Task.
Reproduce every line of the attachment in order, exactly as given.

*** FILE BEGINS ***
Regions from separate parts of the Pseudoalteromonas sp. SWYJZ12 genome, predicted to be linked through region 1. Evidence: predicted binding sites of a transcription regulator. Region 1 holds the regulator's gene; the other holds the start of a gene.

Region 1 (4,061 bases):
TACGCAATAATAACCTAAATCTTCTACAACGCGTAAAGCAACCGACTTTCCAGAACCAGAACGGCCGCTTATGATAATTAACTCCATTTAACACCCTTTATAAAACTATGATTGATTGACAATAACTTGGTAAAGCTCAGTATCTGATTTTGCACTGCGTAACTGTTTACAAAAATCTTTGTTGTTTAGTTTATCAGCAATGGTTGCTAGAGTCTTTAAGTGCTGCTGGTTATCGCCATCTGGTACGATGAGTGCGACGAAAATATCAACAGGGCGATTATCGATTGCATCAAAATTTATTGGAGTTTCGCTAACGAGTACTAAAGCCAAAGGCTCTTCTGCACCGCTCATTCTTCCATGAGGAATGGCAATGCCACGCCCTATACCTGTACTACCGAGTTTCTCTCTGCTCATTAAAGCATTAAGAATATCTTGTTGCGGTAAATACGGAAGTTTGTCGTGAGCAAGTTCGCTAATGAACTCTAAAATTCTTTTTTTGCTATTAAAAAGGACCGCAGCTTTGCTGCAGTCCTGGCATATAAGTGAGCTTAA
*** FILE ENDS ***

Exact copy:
Regions from separate parts of the Pseudoalteromonas sp. SWYJZ12 genome, predicted to be linked through region 1. Evidence: predicted binding sites of a transcription regulator. Region 1 holds the regulator's gene; the other holds the start of a gene.

Region 1 (4,061 bases):
TACGCAATAATAACCTAAATCTTCTACAACGCGTAAAGCAACCGACTTTCCAGAACCAGAACGGCCGCTTATGATAATTAACTCCATTTAACACCCTTTATAAAACTATGATTGATTGACAATAACTTGGTAAAGCTCAGTATCTGATTTTGCACTGCGTAACTGTTTACAAAAATCTTTGTTGTTTAGTTTATCAGCAATGGTTGCTAGAGTCTTTAAGTGCTGCTGGTTATCGCCATCTGGTACGATGAGTGCGACGAAAATATCAACAGGGCGATTATCGATTGCATCAAAATTTATTGGAGTTTCGCTAACGAGTACTAAAGCCAAAGGCTCTTCTGCACCGCTCATTCTTCCATGAGGAATGGCAATGCCACGCCCTATACCTGTACTACCGAGTTTCTCTCTGCTCATTAAAGCATTAAGAATATCTTGTTGCGGTAAATACGGAAGTTTGTCGTGAGCAAGTTCGCTAATGAACTCTAAAATTCTTTTTTTGCTATTAAAAAGGACCGCAGCTTTGCTGCAGTCCTGGCATATAAGTGAGCTTAA